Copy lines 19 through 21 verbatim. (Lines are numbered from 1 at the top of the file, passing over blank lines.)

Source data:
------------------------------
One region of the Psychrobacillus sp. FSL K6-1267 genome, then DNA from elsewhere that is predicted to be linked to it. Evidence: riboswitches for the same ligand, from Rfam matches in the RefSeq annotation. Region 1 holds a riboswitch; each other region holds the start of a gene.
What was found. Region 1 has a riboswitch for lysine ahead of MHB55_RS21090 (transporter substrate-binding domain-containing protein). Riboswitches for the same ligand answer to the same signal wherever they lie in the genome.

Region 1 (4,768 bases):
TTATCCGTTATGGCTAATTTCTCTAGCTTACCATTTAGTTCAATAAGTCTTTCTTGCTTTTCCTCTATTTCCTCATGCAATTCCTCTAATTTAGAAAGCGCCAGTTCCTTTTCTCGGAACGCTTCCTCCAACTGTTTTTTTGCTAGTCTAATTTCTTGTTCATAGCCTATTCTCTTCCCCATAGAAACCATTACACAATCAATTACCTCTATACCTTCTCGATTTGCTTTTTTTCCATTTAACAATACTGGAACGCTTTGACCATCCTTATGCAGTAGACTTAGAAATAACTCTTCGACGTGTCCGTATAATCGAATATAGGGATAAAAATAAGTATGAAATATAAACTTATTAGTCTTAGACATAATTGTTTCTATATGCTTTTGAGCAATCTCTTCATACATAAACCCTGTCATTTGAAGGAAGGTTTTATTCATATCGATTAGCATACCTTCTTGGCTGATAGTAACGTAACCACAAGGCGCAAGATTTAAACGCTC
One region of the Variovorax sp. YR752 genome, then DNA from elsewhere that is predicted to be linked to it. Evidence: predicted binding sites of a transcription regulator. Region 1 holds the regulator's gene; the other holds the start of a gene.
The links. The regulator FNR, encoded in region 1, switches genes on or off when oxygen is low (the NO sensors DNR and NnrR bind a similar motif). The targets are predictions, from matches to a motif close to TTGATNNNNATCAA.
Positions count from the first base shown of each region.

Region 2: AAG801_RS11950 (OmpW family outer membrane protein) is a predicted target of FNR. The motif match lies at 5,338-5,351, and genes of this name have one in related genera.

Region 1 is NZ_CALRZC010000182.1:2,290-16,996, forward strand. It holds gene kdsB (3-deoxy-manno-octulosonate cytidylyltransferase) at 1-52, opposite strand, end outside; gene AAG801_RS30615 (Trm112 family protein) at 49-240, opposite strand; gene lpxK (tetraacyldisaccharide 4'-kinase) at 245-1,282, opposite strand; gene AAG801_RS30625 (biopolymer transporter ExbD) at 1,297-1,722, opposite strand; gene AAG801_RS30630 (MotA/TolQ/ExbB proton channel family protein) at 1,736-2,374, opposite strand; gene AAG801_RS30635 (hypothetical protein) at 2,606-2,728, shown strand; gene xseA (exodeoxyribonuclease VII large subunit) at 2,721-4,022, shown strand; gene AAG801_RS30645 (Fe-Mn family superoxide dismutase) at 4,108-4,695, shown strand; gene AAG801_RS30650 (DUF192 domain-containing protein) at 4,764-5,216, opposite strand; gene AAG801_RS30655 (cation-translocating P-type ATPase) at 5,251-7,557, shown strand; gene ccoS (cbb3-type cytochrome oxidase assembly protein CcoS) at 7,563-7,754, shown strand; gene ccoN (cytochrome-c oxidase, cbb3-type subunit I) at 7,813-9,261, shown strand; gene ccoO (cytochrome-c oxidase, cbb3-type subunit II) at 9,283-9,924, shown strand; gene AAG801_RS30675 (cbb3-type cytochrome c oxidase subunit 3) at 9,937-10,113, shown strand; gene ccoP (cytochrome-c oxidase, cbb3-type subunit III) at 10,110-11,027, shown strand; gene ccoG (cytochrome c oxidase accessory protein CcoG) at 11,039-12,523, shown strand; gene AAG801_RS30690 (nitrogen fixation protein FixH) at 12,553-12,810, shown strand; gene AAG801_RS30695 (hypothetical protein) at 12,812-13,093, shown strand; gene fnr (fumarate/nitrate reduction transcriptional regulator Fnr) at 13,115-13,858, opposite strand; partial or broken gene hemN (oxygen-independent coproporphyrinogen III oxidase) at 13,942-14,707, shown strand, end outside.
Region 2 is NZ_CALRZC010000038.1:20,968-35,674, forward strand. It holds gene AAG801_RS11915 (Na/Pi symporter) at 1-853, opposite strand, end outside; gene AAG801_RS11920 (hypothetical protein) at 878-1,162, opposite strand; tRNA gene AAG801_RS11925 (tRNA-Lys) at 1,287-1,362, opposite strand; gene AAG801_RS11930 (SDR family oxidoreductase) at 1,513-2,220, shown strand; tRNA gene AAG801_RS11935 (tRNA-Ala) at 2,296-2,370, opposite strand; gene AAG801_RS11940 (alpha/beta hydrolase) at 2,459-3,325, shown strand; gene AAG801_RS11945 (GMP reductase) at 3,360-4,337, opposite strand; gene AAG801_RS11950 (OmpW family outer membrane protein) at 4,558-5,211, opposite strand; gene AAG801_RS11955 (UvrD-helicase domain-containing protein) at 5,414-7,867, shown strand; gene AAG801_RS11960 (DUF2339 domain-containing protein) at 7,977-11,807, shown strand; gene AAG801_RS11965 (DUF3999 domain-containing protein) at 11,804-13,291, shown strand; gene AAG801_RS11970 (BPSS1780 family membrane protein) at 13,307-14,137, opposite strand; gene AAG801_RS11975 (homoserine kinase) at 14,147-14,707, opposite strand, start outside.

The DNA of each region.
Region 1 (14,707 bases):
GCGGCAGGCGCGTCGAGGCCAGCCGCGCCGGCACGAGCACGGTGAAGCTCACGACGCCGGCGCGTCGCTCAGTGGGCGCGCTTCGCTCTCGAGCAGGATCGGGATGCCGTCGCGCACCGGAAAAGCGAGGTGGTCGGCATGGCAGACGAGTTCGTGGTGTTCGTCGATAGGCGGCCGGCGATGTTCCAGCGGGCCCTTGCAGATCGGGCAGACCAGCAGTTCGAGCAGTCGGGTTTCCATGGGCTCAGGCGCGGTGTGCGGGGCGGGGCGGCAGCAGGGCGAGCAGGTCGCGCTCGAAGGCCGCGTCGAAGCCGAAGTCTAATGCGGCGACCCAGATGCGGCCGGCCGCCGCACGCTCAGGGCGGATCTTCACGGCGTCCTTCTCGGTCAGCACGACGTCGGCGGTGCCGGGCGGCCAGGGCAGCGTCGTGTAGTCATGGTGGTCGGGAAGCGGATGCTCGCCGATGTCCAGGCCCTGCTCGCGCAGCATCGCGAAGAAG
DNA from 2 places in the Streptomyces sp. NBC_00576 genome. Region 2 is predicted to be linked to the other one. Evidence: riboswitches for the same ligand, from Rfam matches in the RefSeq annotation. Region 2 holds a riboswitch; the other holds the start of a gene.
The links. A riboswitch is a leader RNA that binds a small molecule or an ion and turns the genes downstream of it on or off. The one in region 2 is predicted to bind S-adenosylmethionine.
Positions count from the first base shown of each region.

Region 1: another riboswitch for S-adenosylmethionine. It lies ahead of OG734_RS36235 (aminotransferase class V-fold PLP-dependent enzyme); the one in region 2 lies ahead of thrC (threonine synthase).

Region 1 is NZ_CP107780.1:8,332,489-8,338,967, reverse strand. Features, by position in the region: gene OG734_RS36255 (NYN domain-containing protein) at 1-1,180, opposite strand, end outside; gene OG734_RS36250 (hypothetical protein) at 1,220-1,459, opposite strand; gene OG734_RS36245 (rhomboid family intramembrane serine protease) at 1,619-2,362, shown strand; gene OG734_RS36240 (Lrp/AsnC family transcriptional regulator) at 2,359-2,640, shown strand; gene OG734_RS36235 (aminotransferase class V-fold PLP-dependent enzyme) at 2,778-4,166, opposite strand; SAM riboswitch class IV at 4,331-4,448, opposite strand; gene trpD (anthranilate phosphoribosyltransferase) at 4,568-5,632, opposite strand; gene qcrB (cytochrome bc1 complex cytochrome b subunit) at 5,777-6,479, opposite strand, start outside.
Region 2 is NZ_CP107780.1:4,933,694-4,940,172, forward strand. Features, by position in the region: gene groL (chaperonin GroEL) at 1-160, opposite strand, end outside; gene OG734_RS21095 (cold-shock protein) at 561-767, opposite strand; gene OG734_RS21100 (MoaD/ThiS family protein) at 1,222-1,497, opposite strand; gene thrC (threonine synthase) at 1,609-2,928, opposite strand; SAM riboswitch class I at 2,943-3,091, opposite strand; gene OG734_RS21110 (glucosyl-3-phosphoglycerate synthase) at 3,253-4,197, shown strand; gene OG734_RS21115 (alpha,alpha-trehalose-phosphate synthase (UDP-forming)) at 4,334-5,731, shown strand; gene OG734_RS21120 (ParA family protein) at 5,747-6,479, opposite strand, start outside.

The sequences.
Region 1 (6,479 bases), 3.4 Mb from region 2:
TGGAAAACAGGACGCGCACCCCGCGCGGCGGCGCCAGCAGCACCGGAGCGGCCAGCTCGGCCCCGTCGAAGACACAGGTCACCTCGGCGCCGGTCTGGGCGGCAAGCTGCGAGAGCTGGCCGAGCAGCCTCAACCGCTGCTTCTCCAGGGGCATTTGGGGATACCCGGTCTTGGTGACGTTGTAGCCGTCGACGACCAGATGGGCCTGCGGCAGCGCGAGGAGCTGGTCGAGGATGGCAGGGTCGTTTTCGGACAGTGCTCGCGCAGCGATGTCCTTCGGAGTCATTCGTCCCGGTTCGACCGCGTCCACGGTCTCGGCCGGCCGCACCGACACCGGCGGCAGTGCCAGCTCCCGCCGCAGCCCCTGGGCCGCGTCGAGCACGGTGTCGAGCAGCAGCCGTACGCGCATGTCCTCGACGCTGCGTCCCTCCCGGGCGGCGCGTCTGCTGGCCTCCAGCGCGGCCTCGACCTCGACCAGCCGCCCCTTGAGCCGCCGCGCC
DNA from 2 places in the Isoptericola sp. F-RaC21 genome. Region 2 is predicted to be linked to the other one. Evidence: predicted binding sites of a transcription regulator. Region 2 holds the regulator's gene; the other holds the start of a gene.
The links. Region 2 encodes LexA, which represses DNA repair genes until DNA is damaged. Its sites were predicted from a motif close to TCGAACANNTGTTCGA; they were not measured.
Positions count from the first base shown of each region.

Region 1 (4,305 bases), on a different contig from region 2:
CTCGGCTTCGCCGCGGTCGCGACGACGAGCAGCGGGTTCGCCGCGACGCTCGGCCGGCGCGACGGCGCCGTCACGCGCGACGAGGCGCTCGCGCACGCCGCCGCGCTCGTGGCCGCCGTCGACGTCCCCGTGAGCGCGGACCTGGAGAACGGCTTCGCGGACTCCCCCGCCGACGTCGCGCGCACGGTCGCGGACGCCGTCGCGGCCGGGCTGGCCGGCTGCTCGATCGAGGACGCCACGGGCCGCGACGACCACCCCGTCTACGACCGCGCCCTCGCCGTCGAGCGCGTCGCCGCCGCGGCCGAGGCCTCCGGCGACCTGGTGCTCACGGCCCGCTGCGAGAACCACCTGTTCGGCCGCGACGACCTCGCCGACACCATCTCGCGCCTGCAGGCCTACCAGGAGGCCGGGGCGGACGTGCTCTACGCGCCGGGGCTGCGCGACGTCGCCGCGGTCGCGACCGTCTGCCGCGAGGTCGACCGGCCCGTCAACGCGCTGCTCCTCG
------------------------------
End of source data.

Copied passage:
Region 2 is NZ_CP107780.1:4,933,694-4,940,172, forward strand. Features, by position in the region: gene groL (chaperonin GroEL) at 1-160, opposite strand, end outside; gene OG734_RS21095 (cold-shock protein) at 561-767, opposite strand; gene OG734_RS21100 (MoaD/ThiS family protein) at 1,222-1,497, opposite strand; gene thrC (threonine synthase) at 1,609-2,928, opposite strand; SAM riboswitch class I at 2,943-3,091, opposite strand; gene OG734_RS21110 (glucosyl-3-phosphoglycerate synthase) at 3,253-4,197, shown strand; gene OG734_RS21115 (alpha,alpha-trehalose-phosphate synthase (UDP-forming)) at 4,334-5,731, shown strand; gene OG734_RS21120 (ParA family protein) at 5,747-6,479, opposite strand, start outside.

The sequences.
Region 1 (6,479 bases), 3.4 Mb from region 2: